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TMR Nerve Reassignment Surgery Offers Pain Relief For Amputees

NEW YORK (CBSNewYork) - Those who lose a limb often live with intense pain that seems to be coming from the part of the body that's no longer there.

A new application of a surgical procedure can bring amputees relief and help them get back to their daily lives.

The nearly two million Americans who have lost a limb and face a lot of challenges. Relearning how to perform simple tasks with a prosthetic takes time and patience. For a lot of amputees, this adjustment is nearly impossible due to constant pain caused by severed nerves.

After doctors discovered dangerous blood clots, Robert Haas had emergency surgery to amputate his left leg. Even with daily medicine to help his recovery, excruciating pain kept him off his feet.

"Drugs can only mask the pain. They don't cure the pain," Haas said.

His pain was caused by neuromas, disorganized bundles of nerve endings that form after amputation surgery. It's a common side effect, as is phantom limb pain, which occurs when severed nerves send signals to an area that's no longer there. Phantom limb pain affects up to 75 percent of amputees.

"Think of it like a live wire. If you cut a live wire, you've got electrical shocks kind of going through, so they'll say, I'm having really shock type pain or burning pain," said Dr. Ian Valerio of the Ohio State Wexner Medical Center.

So researchers there began studying targeted muscle reinnervation, or TMR. Originally developed to work with new technology in bioprosthetic limbs, they noticed amputees who had TMR surgery also reported a significant reduction in both neuroma and phantom limb pain.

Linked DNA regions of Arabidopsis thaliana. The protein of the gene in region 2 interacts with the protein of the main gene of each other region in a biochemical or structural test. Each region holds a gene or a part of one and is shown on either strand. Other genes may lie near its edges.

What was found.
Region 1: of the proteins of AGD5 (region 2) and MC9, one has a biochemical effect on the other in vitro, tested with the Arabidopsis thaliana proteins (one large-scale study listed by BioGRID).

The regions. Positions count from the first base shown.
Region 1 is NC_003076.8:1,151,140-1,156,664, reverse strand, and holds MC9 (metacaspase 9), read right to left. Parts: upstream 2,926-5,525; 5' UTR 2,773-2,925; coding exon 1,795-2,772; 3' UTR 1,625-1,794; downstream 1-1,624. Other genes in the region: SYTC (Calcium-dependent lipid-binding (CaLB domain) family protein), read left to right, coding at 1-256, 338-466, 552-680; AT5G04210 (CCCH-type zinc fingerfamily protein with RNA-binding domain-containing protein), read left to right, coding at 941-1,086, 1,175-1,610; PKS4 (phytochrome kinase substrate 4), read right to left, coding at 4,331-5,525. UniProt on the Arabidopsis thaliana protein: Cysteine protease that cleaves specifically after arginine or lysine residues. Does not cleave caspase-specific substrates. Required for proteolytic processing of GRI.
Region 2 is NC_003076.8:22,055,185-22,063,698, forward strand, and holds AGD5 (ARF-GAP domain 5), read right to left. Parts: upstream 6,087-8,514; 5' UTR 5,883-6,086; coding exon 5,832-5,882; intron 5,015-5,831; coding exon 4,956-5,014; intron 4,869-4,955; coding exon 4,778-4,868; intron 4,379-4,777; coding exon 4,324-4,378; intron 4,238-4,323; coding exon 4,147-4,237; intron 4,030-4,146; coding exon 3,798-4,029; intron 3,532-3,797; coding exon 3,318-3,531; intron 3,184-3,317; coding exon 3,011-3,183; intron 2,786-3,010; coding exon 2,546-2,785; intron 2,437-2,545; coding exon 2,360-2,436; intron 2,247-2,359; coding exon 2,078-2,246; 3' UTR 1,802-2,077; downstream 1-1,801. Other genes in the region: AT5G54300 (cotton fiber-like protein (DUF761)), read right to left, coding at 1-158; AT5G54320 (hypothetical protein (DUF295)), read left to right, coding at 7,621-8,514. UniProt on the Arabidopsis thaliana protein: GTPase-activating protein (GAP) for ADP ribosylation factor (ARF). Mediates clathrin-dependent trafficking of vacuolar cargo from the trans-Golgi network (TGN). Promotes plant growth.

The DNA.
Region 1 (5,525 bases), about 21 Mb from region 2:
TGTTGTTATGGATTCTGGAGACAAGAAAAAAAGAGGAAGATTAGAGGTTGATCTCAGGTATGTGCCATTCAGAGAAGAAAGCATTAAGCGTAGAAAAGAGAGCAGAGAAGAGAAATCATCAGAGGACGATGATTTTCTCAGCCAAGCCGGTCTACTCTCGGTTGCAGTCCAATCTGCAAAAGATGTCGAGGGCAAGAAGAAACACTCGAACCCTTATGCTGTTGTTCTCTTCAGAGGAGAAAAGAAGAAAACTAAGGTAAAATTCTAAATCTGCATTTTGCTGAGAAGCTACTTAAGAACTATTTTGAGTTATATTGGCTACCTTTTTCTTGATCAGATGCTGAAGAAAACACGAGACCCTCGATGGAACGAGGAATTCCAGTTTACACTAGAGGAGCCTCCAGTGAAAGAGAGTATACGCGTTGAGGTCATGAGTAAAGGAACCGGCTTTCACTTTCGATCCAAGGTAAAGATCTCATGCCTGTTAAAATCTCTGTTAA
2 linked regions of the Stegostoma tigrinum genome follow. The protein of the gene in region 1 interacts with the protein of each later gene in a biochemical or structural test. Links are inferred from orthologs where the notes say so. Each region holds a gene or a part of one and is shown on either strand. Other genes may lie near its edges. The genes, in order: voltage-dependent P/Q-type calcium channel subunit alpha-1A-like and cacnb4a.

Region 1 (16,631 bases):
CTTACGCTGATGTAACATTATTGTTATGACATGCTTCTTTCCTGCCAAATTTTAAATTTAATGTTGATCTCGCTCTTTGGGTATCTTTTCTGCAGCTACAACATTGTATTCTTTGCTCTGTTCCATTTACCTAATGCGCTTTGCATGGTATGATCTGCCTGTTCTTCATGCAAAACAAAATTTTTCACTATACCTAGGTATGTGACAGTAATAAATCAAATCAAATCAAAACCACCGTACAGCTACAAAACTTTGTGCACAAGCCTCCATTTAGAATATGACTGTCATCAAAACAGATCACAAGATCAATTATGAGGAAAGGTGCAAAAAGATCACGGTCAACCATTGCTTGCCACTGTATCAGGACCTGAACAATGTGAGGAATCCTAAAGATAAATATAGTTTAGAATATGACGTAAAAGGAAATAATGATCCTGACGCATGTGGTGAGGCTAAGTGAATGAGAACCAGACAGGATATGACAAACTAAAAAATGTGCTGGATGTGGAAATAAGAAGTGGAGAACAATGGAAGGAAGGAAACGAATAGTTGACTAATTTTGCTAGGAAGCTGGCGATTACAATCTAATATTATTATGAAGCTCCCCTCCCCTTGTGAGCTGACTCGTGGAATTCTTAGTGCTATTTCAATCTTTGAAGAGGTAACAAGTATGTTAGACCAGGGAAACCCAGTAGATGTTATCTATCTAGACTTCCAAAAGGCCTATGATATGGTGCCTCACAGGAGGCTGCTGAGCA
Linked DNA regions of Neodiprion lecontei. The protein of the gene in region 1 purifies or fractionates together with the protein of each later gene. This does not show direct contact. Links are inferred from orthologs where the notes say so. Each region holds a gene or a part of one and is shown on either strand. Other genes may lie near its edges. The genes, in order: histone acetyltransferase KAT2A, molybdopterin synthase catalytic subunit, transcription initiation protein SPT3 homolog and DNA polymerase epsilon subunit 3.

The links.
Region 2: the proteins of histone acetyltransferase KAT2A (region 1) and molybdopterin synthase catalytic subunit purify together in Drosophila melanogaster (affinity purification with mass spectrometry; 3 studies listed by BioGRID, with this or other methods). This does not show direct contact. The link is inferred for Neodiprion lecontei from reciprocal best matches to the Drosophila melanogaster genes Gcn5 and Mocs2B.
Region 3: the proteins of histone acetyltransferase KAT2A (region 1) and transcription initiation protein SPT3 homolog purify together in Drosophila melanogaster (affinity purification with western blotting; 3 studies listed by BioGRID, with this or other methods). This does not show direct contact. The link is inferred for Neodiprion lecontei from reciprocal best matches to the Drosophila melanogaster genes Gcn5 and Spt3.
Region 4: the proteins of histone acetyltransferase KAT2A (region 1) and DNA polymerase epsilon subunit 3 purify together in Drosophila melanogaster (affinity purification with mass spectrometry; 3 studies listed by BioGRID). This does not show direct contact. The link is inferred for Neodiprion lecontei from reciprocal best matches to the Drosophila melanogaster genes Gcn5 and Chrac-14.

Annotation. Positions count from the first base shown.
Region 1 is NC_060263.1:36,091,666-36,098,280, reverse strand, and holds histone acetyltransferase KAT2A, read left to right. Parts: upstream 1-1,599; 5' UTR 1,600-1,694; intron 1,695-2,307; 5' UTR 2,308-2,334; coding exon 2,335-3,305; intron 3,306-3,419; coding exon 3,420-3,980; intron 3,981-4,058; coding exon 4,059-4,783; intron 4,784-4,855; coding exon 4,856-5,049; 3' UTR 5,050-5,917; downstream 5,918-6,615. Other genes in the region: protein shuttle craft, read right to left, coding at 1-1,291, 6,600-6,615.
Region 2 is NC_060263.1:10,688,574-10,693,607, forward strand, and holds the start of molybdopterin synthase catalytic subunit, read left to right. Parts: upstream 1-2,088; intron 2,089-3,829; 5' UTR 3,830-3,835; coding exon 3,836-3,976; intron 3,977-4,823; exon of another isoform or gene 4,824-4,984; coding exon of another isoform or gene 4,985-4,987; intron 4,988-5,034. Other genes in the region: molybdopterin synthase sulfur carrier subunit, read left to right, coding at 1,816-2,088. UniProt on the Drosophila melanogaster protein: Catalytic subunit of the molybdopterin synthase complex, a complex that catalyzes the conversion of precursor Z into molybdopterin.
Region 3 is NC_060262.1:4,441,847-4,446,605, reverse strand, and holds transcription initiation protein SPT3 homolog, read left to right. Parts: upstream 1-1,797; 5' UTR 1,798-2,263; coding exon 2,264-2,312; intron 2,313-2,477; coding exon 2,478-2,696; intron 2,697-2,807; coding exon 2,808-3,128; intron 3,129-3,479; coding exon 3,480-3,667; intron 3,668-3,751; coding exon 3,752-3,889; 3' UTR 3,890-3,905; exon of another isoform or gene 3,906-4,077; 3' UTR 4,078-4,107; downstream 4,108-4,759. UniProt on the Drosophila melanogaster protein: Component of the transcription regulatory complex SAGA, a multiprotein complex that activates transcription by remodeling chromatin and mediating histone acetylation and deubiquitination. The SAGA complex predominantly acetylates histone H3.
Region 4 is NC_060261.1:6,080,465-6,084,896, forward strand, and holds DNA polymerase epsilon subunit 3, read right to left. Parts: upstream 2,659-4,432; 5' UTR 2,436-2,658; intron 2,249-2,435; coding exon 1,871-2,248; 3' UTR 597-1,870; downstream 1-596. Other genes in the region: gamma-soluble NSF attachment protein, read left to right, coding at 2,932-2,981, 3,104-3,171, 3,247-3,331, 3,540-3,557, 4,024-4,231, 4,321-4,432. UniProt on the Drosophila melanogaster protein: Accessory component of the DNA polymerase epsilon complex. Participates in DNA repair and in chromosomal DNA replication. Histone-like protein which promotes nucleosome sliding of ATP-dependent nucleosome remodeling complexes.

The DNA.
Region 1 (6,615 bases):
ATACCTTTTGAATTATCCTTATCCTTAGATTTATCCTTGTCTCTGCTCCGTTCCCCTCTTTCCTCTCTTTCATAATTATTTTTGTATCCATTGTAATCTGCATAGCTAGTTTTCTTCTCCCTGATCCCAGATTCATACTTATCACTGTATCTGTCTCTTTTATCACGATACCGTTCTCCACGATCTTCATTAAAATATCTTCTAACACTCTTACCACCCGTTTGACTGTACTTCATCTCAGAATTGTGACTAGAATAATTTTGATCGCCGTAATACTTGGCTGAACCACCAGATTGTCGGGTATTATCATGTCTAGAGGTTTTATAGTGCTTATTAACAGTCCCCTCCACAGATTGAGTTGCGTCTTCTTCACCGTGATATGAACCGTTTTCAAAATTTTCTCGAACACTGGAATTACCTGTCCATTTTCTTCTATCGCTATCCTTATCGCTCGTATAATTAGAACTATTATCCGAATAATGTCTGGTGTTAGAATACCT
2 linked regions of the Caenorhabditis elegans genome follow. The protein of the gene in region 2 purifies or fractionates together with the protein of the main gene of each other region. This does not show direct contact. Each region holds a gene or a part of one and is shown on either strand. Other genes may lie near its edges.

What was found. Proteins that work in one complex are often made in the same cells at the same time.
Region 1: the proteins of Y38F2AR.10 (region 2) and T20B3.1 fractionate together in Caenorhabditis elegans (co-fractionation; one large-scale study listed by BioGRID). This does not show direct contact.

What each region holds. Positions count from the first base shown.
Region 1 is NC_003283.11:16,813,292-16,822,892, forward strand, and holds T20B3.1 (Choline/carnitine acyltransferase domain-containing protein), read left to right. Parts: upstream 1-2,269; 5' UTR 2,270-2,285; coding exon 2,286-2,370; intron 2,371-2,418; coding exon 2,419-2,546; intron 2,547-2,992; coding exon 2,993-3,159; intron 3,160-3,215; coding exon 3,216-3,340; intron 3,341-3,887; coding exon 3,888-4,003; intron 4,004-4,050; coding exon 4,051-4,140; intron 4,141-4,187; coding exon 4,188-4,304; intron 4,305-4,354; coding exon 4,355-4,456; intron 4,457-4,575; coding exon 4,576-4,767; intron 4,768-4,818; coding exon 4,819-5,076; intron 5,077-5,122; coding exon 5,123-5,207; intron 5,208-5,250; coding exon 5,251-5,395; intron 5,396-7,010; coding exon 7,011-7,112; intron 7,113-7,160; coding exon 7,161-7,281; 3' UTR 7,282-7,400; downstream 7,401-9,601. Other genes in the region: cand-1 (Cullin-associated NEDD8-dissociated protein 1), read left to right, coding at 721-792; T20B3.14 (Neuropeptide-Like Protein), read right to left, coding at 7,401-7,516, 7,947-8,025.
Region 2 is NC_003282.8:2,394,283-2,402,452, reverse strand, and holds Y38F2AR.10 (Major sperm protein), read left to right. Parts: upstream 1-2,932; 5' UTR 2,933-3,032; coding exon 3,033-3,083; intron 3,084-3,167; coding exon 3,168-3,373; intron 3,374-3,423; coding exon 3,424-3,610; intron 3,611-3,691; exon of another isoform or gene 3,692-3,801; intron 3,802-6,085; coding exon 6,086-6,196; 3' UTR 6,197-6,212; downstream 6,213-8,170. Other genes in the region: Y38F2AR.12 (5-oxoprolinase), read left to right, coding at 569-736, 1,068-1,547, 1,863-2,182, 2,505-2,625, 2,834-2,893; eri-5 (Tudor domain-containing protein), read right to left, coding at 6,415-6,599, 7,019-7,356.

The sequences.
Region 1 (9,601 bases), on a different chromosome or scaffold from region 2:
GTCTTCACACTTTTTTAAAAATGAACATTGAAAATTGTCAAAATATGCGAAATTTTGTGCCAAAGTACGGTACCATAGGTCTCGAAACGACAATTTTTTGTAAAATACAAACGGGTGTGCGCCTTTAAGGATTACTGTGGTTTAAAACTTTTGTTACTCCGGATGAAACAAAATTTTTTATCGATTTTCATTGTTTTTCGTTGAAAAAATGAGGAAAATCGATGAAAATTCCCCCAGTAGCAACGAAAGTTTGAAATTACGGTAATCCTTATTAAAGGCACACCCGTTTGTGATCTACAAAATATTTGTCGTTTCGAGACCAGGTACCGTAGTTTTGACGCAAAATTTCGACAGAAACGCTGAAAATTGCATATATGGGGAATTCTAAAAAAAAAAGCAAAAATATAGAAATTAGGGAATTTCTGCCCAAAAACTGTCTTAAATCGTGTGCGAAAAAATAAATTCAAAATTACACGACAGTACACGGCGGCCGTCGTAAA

"And that's when we opened our eyes and said, 'Maybe we actually missed some of the boat here.' It's not just the movement or sensation, it could be the pain that we're actually impacting as well, which can be just as beneficial," said Dr. Valerio.

The procedure connects amputated nerves to a nearby muscle group, creating new connections and giving those previously disconnected signals somewhere to go.

"In some ways, it's somewhat tricking the brain into saying, 'Well, the amputated foot is still there,' because the nerve that was going to the foot now has something to do again," said Dr. J. Byers Bowen.

When TMR was performed at the time of amputation, resesarchers found that only 13 percent of patients reported pain six months later. TMR can also be performed on patients like Robert, who have waited for relief for years.

"When I woke up, the pain was gone," he said.

Experts say they hope TMR at the time of amputation will become standard practice in amputation surgeries in the future.

In addition to reducing pain, new advancements in artificial limbs will include sensors that can actually read those new nerve connections created during TMR surgery and allow amputees to move their prosthetics just like any other limb.


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